'What A Carve Up!', Coe's 1994 masterpiece, is loosely indebted to the 1961 film of the same name. It's a great heaving, stretching novel which starts at WWII and continues through Thatcherism towards the Gulf War. It says something about the novel as an art form, whilst becoming the novel to break the boring stretch of failed political novels of the 80s. Whilst inherently a massively political novel, Coe focuses on one family, their biographer and the effects that this small minority can hold for the entire nation.
The book's structure is as postmodern as they come, and manages to add a lot more to the story of the Winshaw family than a straight-forward third-person narrative could. Following the biographer Michael through his personal, fatherless problems, we also are introduced to every member of one generation of the Winshaw family in a variety of timezones, before we head towards the book's dazzling denouement in the classic narrative form.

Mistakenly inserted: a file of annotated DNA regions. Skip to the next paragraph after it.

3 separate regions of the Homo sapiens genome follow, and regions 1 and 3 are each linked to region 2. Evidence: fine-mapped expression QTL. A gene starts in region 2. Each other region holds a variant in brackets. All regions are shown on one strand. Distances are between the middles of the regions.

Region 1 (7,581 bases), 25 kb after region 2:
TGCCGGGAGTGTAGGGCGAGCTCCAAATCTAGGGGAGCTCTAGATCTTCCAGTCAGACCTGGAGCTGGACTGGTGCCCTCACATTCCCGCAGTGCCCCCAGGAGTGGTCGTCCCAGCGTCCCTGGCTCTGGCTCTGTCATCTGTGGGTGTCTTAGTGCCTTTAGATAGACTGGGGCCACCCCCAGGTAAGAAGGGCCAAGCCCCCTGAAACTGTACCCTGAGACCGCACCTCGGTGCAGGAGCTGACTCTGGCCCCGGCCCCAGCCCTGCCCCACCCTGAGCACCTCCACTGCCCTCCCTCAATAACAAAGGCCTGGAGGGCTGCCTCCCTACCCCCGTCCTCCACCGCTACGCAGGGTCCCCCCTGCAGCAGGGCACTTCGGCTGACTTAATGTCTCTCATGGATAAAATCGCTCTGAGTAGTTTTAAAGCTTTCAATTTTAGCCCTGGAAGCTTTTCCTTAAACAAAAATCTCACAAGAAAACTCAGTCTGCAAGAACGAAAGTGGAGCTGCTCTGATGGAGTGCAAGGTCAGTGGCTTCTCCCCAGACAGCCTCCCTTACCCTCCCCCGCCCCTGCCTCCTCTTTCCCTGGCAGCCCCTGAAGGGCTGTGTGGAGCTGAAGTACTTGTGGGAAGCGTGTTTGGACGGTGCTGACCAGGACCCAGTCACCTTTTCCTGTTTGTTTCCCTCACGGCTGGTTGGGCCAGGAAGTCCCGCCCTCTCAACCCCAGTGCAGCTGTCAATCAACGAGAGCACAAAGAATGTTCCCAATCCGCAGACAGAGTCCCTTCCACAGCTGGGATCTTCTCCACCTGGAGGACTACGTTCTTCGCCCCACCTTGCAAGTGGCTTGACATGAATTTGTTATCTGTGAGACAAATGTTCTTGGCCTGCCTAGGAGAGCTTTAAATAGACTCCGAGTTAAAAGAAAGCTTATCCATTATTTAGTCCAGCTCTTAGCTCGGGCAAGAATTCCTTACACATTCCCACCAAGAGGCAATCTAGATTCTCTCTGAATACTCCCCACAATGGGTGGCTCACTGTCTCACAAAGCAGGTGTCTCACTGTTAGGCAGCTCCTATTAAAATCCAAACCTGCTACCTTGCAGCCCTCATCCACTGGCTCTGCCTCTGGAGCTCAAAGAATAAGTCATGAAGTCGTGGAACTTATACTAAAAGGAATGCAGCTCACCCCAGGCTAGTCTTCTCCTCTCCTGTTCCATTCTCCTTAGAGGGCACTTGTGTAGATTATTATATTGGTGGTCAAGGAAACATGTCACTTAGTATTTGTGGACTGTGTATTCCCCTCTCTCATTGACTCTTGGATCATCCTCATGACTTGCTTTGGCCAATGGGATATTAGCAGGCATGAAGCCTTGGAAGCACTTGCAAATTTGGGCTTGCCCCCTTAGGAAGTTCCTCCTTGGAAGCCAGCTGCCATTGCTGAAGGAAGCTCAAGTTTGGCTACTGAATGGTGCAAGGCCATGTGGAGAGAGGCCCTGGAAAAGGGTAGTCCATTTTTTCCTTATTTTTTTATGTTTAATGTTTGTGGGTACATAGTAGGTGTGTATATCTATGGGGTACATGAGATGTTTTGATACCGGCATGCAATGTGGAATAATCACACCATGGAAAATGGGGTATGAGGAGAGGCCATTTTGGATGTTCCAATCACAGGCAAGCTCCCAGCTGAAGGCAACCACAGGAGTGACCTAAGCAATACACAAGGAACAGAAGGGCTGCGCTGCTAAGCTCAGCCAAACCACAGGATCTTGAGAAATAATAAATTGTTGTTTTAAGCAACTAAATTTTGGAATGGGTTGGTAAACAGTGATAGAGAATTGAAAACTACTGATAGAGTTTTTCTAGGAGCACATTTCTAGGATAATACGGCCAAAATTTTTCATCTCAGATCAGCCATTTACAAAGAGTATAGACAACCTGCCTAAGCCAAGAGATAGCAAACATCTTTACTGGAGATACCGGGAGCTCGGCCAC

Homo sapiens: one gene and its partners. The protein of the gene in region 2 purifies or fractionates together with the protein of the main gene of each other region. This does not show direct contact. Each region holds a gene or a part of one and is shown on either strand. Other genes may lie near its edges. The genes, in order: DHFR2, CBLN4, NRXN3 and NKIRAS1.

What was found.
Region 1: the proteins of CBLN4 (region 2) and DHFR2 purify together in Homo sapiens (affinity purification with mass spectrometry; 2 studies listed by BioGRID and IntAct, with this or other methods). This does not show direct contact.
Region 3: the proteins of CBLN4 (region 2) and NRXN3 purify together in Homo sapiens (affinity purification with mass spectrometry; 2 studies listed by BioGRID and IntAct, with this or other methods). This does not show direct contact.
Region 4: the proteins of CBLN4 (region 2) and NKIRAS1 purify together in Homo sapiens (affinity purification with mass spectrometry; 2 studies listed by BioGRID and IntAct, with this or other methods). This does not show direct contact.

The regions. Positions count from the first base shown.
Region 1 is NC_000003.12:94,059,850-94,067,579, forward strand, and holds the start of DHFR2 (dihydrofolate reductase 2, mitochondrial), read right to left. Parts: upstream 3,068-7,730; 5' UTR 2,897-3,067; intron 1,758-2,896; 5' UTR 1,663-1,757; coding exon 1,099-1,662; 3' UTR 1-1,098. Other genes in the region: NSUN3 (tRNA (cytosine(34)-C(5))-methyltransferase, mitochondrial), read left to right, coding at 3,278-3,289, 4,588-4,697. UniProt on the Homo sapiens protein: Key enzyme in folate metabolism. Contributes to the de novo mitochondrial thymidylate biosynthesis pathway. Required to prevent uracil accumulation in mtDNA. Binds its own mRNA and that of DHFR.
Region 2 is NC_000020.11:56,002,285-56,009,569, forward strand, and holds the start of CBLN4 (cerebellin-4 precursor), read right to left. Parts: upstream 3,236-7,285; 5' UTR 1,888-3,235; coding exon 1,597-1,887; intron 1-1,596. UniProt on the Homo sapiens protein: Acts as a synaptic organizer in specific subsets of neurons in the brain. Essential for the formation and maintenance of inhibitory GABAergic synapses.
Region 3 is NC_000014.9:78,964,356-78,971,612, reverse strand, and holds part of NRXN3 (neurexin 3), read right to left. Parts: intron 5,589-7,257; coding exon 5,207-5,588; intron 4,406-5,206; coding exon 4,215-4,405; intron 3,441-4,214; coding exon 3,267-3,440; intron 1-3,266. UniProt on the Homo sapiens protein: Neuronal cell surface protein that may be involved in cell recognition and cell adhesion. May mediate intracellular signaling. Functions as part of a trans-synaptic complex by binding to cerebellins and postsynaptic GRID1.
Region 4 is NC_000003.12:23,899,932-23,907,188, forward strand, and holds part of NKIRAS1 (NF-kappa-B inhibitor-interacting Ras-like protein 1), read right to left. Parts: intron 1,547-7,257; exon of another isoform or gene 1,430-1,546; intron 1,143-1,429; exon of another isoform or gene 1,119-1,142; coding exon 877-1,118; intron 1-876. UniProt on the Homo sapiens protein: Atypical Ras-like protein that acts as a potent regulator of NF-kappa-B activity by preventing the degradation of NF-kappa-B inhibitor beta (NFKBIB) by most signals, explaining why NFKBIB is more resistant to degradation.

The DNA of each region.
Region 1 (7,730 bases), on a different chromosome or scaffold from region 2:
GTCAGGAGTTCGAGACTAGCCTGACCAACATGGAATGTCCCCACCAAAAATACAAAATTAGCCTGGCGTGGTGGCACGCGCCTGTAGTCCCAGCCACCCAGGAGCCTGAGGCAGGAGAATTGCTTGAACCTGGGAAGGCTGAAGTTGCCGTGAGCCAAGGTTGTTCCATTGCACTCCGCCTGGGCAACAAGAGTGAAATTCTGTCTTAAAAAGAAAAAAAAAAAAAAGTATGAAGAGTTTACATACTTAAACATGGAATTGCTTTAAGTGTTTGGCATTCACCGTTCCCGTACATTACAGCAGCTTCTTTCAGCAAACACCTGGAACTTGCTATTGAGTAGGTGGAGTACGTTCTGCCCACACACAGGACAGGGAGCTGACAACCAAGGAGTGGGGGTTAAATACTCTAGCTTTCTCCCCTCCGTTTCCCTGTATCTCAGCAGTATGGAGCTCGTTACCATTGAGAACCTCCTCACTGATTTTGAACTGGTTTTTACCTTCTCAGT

The book becomes sensational, illogical and satirical in its final pages, but that's Coe's point. The ending of the novel, and the closure for the Winshaw family says something interesting about Thatcherism, and the effects of such a small minority of people holding such a great power over healthcare, the media, arts, journalism, farming... Sound familiar? I can't see this book becoming irrelevant any time soon.